March 12, 2020
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Image by Vektor Kunst from Pixabay
Here are a few of the rumours circulating on social media about COVID-19, as reported in the French news magazine le Point and other sources. All are false.
1. The COVID-19 virus was created in a US laboratory. This rumour comes from a faulty reading of a US patent granted in 2003. The patent was granted to the researchers who were the first to isolate and identify the SARS virus, the cause of an earlier panic in 2003. This bit of fake news is a gift to the Chinese government’s propaganda machine which has launched a campaign to deny that COVID-19 originated in China.
2. Scientists have discovered that cocaine kills the corona virus. Not true; cocaine might kill the person who takes it, but has no effect on the virus.
3. Drinking lots of water will protect you from COVID-19. Good hydration is necessary for good health, but it has no antiviral properties.
4. The virus will disappear with the heat of summer. Nobody knows for sure what summer will do. In any case, it’s not heat that hinders the spread of the virus, but the increased humidity in the air. Some experts speculate the virus may lie low in summer, then return in fall.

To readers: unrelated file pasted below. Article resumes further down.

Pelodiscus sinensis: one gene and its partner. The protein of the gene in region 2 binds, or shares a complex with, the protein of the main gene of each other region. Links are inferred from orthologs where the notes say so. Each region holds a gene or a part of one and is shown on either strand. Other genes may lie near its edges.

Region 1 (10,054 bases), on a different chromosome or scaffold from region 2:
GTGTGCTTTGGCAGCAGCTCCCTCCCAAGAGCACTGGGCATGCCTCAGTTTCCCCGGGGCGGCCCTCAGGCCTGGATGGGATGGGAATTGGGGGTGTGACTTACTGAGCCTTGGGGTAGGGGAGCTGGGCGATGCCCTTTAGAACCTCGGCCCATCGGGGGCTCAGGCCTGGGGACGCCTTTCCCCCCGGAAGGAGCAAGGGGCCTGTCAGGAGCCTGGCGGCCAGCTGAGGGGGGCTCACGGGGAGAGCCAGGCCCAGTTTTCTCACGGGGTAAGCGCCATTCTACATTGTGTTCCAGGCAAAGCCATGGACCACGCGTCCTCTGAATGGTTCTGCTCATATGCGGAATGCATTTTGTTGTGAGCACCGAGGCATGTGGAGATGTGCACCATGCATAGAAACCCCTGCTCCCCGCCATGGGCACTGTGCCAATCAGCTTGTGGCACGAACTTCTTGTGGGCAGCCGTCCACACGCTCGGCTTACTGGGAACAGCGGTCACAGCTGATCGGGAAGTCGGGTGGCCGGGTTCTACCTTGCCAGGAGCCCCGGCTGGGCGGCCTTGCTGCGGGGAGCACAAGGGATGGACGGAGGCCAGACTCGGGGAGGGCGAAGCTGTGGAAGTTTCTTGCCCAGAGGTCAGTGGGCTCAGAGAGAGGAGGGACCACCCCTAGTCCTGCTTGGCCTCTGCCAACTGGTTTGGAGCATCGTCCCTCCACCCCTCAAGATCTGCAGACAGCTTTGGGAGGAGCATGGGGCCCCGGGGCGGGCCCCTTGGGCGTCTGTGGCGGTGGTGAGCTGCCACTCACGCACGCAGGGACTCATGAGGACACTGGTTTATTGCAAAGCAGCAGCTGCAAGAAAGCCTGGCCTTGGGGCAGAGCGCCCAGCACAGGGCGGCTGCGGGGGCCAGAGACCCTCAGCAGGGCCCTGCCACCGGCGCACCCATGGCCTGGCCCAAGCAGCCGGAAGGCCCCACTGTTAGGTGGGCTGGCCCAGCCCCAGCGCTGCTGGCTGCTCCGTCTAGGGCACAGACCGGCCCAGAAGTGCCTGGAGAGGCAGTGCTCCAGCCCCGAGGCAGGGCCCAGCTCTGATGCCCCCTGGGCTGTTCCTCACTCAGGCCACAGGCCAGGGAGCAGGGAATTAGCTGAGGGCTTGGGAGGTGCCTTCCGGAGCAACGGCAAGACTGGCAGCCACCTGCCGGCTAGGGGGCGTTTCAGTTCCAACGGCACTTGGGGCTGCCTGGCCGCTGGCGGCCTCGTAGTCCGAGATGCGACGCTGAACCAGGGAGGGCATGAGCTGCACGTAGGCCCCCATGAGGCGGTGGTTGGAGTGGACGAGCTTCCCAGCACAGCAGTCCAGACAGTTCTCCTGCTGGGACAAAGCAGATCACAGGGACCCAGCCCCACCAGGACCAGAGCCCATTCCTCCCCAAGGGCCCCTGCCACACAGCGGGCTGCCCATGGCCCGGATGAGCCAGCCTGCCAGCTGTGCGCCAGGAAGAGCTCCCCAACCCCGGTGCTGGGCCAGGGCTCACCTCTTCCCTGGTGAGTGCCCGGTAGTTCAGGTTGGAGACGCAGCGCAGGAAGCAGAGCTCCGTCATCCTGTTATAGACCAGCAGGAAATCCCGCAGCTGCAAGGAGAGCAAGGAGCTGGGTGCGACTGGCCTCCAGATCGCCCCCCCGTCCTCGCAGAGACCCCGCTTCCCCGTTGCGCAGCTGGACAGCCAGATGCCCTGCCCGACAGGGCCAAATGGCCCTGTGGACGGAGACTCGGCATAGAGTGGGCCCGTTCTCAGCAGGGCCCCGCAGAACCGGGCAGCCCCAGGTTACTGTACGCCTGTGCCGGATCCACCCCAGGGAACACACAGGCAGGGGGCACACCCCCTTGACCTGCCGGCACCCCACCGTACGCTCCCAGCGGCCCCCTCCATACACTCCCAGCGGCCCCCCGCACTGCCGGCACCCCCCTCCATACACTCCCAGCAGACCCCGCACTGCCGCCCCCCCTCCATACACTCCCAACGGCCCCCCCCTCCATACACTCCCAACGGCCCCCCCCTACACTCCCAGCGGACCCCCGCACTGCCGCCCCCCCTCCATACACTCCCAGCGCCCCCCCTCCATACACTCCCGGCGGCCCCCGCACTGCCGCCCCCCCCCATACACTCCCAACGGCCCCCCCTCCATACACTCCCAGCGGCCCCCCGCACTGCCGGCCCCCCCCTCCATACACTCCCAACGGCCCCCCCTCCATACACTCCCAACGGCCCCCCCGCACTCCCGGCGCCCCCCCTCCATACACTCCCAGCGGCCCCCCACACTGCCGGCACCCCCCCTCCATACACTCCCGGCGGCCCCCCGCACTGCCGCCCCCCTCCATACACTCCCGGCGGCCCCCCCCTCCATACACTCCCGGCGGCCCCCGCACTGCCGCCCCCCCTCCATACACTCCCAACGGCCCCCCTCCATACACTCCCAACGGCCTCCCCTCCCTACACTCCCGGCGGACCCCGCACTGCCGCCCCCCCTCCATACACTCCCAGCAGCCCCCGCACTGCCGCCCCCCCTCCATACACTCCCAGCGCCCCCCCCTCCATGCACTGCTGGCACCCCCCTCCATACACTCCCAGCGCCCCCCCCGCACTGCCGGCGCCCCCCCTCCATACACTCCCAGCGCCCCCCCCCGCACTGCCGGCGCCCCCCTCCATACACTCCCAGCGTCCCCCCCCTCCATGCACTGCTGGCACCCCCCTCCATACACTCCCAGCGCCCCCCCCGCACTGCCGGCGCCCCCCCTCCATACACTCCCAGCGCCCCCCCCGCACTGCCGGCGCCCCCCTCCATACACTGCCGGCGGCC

5. The active ingredient in hand sanitizers is carcinogenic. False, these products are non-toxic and non-carcinogenic and may be used without fear.
March 7, 2020
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Image by Clker-Free-Vector-Images from Pixabay
Wednesday morning when I went for blood tests, all the staff were wearing face shields and I was asked if I had travelled recently or had contact with someone infected with the Covid-19 virus. Are these just normal precautions or local evidence of a worldwide epidemic of unreasoning panic? So far here have been no deaths from this virus in Canada and not a single case identified in Saskatchewan.
To put this panic in perspective, in an average year 3,500 people die in Canada from the seasonal flu. The worldwide death toll from this new virus is still somewhat less than that. 80% of those infected with this virus will have very minor symptoms, or none at all. The death rate is between 3% and 4%, mostly elderly people with existing health problems. Children appear to be mostly unaffected.
The best preventive measures are to wash your hands frequently and avoid touching your face. Surgical masks are not really helpful and may be more of a danger than a help as they cause you to touch your face frequently to adjust the mask.